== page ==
That started the conversation about the weather over again, and we talked about where I worked ("That's a great company. I think they started here, a little shop down on Main Street.") and where in California I had lived.

"I know where that is. I lived right near there, in Alameda, when I was in the service. We had boot camp there. There was a place we would go to get beer and the drinking age was 21 but they let all us Boots in even though we were only 18. That's a great place to live; San Francisco, the Playland. Did you ever go to Playland?"

"No, but I've heard the name." I think Playland was torn down before I was born.

"The Cliff House?"

"Yes, I've been there."

"They gave us beer even though we were only 18. Drinking age, you know, but they served us Boots. I really liked San Francisco and that whole area. And boot camp. We had fun. It was a very nice boot camp."

He had lived for while in Boston. "Have you been to New England? It's beautiful. Of course, we went all over; Greenland. Bermuda. It was fun. I was in for three years and three days; when I got into Boston I said, 'Will I be getting out?' and they said, 'Only if we arrive before midnight. We don't discharge anyone on the weekend.' So we arrived at 12:05 and I had to wait till Monday morning to get out."

"Why did you leave?"

"I had a honey," he said.

Another old man came in and got coffee from the machine. He had red-rimmed blue eyes and looked like a Vermeer. They knew each other and exchanged banter.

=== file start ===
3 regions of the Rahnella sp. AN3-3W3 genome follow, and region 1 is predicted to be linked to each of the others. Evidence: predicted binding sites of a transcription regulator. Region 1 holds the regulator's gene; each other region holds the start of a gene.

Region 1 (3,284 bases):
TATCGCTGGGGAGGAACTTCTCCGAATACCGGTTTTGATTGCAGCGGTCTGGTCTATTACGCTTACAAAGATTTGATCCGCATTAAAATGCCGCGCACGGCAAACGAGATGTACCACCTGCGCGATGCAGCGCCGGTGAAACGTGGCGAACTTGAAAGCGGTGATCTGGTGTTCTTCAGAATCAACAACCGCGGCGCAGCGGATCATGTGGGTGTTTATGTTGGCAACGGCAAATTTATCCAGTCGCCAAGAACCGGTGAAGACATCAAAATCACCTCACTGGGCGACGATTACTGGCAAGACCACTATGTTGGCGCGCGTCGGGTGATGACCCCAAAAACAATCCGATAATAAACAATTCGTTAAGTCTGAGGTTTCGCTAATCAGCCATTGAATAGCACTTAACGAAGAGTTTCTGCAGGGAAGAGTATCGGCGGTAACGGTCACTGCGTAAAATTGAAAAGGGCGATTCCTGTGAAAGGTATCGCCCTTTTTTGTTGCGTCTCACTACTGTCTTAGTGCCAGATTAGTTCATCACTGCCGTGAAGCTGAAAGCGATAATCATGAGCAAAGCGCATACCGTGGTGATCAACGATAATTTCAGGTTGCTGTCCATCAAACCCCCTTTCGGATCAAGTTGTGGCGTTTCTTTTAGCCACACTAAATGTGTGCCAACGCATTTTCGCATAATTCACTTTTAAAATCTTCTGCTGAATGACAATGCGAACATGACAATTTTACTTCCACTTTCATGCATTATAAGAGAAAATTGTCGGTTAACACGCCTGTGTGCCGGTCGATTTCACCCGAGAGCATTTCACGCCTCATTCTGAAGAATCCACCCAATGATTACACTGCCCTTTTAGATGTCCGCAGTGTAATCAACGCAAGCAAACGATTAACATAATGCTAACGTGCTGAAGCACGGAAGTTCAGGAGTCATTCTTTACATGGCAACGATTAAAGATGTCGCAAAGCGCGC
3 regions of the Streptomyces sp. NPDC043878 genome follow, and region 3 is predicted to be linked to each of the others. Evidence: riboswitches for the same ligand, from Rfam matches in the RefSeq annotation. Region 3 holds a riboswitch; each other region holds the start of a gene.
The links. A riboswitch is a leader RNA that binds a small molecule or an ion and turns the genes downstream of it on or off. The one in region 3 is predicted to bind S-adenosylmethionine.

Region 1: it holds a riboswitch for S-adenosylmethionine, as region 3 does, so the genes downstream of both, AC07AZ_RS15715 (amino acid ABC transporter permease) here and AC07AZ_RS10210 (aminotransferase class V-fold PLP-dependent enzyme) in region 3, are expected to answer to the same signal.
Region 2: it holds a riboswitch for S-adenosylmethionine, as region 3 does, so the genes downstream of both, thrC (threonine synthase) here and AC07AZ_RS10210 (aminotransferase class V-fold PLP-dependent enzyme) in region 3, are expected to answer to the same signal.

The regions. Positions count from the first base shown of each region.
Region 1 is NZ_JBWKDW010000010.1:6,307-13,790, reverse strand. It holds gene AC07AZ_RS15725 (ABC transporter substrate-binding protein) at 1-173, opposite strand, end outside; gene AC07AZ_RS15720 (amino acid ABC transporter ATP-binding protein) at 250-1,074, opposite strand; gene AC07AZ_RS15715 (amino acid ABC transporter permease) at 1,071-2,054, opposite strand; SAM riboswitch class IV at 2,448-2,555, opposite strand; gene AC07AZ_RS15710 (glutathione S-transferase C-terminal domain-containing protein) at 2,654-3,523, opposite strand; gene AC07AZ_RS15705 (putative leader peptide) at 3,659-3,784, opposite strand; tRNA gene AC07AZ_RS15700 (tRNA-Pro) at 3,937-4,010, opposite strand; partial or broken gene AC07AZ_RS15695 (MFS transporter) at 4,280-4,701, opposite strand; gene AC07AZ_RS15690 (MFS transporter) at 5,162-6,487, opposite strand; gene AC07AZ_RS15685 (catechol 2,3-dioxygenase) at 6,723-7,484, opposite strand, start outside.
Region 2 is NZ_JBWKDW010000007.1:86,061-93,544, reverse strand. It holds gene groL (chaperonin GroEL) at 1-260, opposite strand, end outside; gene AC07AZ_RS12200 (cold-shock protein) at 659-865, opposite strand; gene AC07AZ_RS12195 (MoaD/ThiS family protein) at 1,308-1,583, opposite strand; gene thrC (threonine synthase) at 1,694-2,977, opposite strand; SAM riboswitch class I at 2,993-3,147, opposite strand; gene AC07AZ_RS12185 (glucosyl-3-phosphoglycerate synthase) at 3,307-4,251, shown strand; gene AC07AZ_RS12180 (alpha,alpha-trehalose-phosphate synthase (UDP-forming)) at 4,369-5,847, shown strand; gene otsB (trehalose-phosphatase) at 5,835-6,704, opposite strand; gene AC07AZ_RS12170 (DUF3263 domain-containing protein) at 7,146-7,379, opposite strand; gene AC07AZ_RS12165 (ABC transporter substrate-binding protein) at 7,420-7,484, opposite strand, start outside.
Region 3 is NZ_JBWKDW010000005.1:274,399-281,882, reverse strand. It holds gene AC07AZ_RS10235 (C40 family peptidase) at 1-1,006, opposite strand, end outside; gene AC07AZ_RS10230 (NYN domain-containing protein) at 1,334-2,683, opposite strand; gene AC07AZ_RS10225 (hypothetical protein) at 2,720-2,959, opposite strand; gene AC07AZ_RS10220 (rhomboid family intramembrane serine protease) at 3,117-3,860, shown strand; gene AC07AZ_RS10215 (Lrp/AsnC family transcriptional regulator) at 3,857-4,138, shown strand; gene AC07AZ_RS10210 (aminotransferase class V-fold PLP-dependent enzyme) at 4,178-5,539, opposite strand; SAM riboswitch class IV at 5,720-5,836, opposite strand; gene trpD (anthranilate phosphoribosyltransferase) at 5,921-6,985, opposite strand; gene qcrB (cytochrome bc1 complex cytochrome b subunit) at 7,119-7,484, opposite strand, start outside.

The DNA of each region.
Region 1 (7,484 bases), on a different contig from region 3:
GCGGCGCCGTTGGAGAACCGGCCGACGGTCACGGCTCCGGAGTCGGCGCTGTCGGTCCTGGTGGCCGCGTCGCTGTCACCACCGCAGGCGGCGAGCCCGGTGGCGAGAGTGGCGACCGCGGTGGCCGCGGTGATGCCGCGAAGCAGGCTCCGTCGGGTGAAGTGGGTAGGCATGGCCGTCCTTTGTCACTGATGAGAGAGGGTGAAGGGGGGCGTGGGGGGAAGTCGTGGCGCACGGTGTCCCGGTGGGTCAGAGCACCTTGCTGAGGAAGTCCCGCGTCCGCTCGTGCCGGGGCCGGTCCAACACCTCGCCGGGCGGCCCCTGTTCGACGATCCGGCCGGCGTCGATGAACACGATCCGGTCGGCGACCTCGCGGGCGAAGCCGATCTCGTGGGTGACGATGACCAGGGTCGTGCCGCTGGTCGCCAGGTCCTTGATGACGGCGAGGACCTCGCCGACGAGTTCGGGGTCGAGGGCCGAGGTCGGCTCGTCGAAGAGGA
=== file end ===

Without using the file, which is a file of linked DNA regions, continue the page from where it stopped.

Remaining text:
"I tried to hold her hand but she slapped me."

"It's about time someone did that."

"I try to be bad but no one lets me."

The conversation started over. The weather. Where I worked. "That's a great company," said Vermeer.

"Didn't they start here? I think they had a little shop down on Main Street."

My tires were ready, I told them goodbye. As I paid my bill I heard, "She moved here from California...."

A honey.

I wondered how many times those same stories have been told in that waiting room. He told me to go back on January 31st and he would show me where in the paper it said that the record low was -31. Maybe I will.

Thursday, September 19, 2013

Statements That Changed My Life

1. "She can't wear pants to ride a horse?"

Spoken by the dad of the homeschooling family I tutored in college, when I was still entrenched deep in the morass of traditional extremism. I was being asked to join a horse-riding expedition and I said no. "Because she doesn't want to wear pants," said the wife, who was subsequently embarrassed by his remark. I'll be forever grateful for his bluntness. Because, I mean, how stupid. And so it began.

2. "Everything takes practice."

Spoken by a gay hairdresser a few weeks before I left California. I had forgotten this fact and had been living my life as though I was just bad at everything I tried. Going through a traumatic phase of life can cause amnesia about basic life skills such as the above. He was talking about blow-drying your own hair straight, but it applies to a lot of situations.

3. "You can't just get rid of people."

Spoken by the raw-meat-eating manly man mentioned here. I was justified in getting rid of him, because he pulled the "let's be friends" card, and the "I've never been in a serious relationship" card, and the "I guess I meant it at the time and changed my mind rather than lied" card, but I kept him around anyway because he fixes my car for free. And when he said it, I realized there was a difference between setting boundaries by removing unhealthy relationships on the one hand and not expecting other people to be perfect on the other. You can't just get rid of everyone who doesn't do what you're expecting them to do. I had to be told this by a guy who says he "has never been comfortable with emotions."

I don't make this stuff up, I swear.